Cherokee, NC

ᏗᎳᏂ Dylan Morgan

Cherokee, NC

ᎺᎵ ᏔᎻᏏᏂ Mary W. Thompson

ᏎᎳᏂ ᏔᎻᏏᏂ Sarah Thompson

Patricia Welch

Field Building

Meet the artists

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Field Building

about the artists

Photo credit: Jamie Hopper

Cannupa Hanska Luger

Cannupa Hanska Luger is a multidisciplinary artist and an enrolled member of the Three Affiliated Tribes of Fort Berthold (Mandan, Hidatsa, Arikara and Lakota). Through monumental installations and social collaboration, Luger activates speculative fiction and communicates stories about 21st Century Indigeneity, combining critical cultural analysis with dedication and respect for the diverse materials, environments, and communities he engages. He lectures and produces large-scale projects around the globe and his works are in many public collections.

Continue reading...

Luger is a 2022 Guggenheim fellow, recipient of the 2021 United States Artists Fellowship Award for Craft and was named a Grist 50 Fixer for 2021, a list which includes emerging leaders in climate, sustainability, and equity who are creating change across the nation. He is a 2020 Creative Capital Fellow, a 2020 Smithsonian Artist Research Fellow, the recipient the 2020 A Blade Of Grass Artist Fellowship for Socially Engaged Art and the recipient of the Center For Craft’s inaugural Craft Research Fund Artist Fellowship for 2020. He is the recipient of a 2019 Joan Mitchell Foundation Painters & Sculptors Grant, a 2019 Yerba Buena Center for the Arts Honoree, and the recipient of the Museum of Arts and Design’s 2018 inaugural Burke Prize. Luger has exhibited internationally including venues such as the Gardiner Museum, Kunsthal KAdE, Washington Project for the Arts, Art Mûr, Crystal Bridges Museum of American Art and the National Center for Civil and Human Rights, among others. Luger holds a BFA in studio arts from the Institute of American Indian Arts.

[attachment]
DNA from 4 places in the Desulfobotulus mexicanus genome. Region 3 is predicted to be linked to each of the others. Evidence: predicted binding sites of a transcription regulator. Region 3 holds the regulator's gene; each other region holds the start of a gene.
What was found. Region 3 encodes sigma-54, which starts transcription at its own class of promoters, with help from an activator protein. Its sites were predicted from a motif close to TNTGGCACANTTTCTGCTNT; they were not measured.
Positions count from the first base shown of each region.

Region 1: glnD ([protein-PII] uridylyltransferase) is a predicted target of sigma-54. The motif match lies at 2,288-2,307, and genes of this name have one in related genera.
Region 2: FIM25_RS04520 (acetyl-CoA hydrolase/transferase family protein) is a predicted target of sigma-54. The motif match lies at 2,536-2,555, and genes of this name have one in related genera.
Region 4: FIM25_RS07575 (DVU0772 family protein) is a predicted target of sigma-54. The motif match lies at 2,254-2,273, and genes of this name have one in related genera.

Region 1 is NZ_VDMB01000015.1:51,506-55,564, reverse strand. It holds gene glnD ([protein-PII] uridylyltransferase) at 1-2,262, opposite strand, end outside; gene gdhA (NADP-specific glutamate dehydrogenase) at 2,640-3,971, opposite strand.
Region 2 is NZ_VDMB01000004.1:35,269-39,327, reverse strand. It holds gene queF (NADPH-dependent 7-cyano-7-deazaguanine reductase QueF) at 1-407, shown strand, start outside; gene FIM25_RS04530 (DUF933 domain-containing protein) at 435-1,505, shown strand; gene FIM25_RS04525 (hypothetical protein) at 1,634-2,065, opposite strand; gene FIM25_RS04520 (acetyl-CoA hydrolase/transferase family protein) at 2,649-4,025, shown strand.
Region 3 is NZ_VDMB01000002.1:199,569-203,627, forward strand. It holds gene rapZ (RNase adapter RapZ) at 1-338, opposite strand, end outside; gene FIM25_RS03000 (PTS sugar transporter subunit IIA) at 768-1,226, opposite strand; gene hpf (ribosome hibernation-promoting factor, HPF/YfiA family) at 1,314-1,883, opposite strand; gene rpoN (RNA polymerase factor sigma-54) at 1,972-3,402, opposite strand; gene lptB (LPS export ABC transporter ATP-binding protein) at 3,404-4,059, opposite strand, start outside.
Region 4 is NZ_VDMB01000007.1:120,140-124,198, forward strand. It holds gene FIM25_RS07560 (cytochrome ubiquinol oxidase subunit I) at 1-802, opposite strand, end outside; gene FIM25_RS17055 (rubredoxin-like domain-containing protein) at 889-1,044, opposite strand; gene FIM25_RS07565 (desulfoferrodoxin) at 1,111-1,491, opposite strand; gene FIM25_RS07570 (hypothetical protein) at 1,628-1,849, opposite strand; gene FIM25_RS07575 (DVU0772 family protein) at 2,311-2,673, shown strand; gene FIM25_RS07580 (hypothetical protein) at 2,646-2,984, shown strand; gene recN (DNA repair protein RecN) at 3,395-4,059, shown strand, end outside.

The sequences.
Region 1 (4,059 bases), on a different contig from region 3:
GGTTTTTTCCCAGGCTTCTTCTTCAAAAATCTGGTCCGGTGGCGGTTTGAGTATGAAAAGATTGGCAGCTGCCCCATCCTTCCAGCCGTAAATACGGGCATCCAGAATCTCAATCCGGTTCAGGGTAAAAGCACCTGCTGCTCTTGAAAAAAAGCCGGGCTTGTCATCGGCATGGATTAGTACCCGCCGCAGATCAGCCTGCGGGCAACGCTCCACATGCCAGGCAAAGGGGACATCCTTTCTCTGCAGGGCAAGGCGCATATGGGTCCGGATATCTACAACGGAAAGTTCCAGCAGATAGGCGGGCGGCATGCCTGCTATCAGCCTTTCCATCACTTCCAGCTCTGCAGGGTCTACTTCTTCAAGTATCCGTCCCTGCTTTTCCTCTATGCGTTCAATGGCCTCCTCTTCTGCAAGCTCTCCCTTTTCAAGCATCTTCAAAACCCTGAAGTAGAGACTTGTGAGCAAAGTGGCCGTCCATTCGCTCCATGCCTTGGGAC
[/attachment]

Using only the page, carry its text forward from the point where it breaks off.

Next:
exhibition Images

exhibition Images

Mįhą́pmąk

is

curated

by

and

Organized

by

the

Center

for

Craft.

The

Center

for

Craft

is

supported

in

part

by

the

,

a

division

of

the

Department

of

Natural

and

Cultural

Resources.

The Craft Research Fund Artist Fellowship is generously supported by the Windgate Foundation.

This

exhibition

is

supported

in

part

by

the

the

and

For a full listing of the generous funders supporting the Center for Craft and our programming visit centerforcraft.org/support

This

exhibition

is

supported

in

part

by

the

the

and

the

a

division

of

the

Department

of

Natural

and

Cultural

Resources.

For a full listing of the generous funders supporting the Center for Craft and our programming visit centerforcraft.org/support

The

Center

for

Craft’s

John

Cram

Partner

Gallery

presented

in

collaboration

with

UNC Asheville transforms lives through leadership and education. The designated liberal arts and sciences institution for the UNC System and one of the nation’s top 10 public liberal arts universities, UNC Asheville enrolls 3,600 students and offers more than 30 undergraduate majors and a Master of Liberal Arts and Sciences degree. UNC Asheville also encourages students to take part in a nationally acclaimed undergraduate research program and participate in interdisciplinary learning. From internships and hands-on projects, to study abroad and community engagement, students experience an education that extends beyond campus into the vibrant City of Asheville, the surrounding Blue Ridge Mountains and the world.

and

A liberal arts college grounded in social responsibility, where hard work and community are more than just words.

.

This

exhibition

is

supported

in

part

by

the

the

and

For a full listing of the generous funders supporting the Center for Craft and our programming visit centerforcraft.org/support